Create a list of articles to read later. You will be able to access your list from any article in Discover.
You don't have any saved articles.
The final two specimens of Darwin's fossil mammals to have been scanned belonged to an extinct giant ground sloth.
In the latest update to the digitisation of Darwin's fossil mammals project, researchers have uploaded the specimens of Megatherium collected by Darwin on the Voyage of the Beagle in the 1830s.
The Megatherium fossils are two halves of the same skull, one held at the Royal College of Surgeons of England Museum and the other at Down House (looked after by English Heritage). The fossils confirmed that, despite weighing up to four tonnes, the extinct animals were indeed related to modern-day sloths.
Megatherium americanum is the scientific name for an extinct species of giant ground sloth. The name means 'great beast from America'.
Discovered in 1787 by Manuel Torres in Argentina, the first M. americanum fossils were shipped to the Museo Nacional de Ciencias in Madrid, where the original skeleton is still on display.
Present day sloths are relatively small mammals. They are less than a metre in length, average around 5 kg in weight and spend most of their time suspended from branches in trees. They are currently restricted to South and Central America.
Sloths are notable for their low energy levels and slow, deliberate movements (hence their name). They are part of a larger group known as the Xenarthra, which includes their distant relatives the armadillos and anteaters.
In contrast to the present day, most extinct sloths lived on the ground and some were many times larger than modern tree sloths.
Megatherium americanum was up to 10 times the size of living sloths reaching weights of up to four tonnes (similar to a present day bull elephant). On its hind legs, M. americanum would have stood a full 3.5 metres (12 feet) tall.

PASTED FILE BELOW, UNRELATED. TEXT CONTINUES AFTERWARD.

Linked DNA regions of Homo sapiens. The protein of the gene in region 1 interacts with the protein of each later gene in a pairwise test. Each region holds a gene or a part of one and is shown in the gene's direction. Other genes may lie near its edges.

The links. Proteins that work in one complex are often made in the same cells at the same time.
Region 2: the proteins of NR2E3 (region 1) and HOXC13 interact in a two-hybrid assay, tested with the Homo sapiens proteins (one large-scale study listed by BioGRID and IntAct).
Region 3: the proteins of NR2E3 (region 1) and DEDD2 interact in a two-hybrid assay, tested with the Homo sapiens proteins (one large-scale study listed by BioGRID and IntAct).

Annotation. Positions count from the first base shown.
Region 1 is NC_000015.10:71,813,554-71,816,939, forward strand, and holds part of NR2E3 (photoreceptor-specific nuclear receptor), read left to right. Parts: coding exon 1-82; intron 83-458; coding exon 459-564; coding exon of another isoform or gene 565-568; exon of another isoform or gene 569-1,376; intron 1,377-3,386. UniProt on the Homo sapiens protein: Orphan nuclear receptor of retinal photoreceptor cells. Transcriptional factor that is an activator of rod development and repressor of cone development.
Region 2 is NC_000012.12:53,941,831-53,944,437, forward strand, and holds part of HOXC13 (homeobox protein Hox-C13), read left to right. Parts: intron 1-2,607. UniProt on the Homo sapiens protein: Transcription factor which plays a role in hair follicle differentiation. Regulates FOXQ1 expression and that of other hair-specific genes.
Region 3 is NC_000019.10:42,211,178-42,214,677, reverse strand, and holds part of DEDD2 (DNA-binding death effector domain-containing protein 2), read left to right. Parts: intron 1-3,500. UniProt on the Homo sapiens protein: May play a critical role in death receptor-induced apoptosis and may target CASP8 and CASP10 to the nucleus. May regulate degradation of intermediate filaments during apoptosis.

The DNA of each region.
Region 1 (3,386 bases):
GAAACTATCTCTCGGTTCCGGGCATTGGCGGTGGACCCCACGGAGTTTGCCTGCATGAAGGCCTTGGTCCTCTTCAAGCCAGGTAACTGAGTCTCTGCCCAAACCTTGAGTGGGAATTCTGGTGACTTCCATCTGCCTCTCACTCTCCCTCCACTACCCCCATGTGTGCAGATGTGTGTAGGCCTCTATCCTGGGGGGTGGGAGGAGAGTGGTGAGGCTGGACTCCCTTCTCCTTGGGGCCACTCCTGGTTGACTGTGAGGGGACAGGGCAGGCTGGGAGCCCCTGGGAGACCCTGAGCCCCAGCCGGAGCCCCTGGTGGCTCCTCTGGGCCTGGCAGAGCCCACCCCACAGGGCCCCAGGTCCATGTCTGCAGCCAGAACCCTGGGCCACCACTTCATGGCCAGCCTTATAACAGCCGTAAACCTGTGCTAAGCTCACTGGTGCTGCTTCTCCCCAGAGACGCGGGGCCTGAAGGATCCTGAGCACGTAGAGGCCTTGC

Megatherium americanum is known from Argentina, Uruguay and Bolivia. Fossils of the animals have been found in deposits dating from the Middle Pleistocene (around 400,000 years ago) to the beginning of the Holocene (around 8,000 years ago).
We know that they overlapped with humans in time as Megatherium fossils have been found with cut marks on them, suggesting that these giant sloths were on the menu thousands of years ago.
Despite its magnificent claws, M. americanum was a vegetarian. This has been confirmed through chemical analysis of its teeth which record what it ate during life.
It was able to stand and walk on its hind legs, making it the largest bipedal mammal of all time.
Footprints attributed to M. americanum dating to around 14,000 years old have been found in Argentina, just 40 km from a site where the young Charles Darwin collected the remains of this animal between 1832 and 1833.
These specimens collected by Darwin are historically and scientifically important, but also very fragile meaning that physical access to these specimens has had to be restricted to protect the specimens from further damage.
By creating and openly releasing 3D versions of Megatherium specimens' on the Museum’s Data Portal we hope to increase access and use of the specimens online.
The Megatherium fossil scans will join those of the Toxodon specimens - scanned and released earlier this year - in the Darwin Fossil Mammals Dataset on the Museum’s portal. They will also be released on 3D model platform Sketchfab.